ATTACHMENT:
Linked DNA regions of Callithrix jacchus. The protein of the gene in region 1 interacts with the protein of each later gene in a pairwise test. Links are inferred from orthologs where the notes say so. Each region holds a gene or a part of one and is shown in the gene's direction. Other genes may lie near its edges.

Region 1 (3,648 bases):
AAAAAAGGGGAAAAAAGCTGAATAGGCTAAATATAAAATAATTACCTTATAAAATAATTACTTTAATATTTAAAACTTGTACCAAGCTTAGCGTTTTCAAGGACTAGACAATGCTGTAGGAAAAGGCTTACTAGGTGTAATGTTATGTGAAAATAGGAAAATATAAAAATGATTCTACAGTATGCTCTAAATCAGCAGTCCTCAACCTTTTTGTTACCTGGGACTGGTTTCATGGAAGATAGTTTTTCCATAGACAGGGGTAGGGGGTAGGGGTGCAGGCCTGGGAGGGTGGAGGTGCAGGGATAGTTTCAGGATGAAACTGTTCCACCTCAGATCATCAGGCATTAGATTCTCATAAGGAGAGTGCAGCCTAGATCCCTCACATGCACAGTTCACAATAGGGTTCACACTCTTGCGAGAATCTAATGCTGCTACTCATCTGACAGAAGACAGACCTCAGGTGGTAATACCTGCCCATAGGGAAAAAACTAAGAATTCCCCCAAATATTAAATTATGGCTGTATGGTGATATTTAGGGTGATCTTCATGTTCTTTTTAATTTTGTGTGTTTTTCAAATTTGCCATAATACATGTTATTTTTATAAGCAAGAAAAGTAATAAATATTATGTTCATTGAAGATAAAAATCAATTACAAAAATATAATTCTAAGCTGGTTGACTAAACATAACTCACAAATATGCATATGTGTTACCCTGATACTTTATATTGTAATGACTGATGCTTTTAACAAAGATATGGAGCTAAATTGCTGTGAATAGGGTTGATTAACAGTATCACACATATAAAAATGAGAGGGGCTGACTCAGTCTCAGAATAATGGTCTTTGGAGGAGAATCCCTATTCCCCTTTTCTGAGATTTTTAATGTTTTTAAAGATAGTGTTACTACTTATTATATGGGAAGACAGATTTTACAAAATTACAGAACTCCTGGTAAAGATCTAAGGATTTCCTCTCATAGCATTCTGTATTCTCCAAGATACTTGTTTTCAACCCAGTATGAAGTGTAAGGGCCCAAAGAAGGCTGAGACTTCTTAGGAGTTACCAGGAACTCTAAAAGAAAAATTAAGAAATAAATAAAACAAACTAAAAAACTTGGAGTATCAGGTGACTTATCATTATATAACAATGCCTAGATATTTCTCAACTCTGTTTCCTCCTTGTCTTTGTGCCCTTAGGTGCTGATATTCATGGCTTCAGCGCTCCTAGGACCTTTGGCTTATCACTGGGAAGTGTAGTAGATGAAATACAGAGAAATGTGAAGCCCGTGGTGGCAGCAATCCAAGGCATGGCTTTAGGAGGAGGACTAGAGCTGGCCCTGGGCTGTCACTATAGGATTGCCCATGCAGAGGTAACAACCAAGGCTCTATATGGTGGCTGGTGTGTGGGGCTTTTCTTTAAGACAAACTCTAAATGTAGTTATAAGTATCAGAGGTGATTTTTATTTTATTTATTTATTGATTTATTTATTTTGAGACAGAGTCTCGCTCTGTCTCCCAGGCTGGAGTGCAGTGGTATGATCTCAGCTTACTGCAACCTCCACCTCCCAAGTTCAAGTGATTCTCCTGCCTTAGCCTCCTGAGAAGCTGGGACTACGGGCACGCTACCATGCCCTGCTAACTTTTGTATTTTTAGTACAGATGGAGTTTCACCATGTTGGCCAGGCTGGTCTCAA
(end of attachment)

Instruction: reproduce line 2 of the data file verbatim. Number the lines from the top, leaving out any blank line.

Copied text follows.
Region 1 (3,648 bases):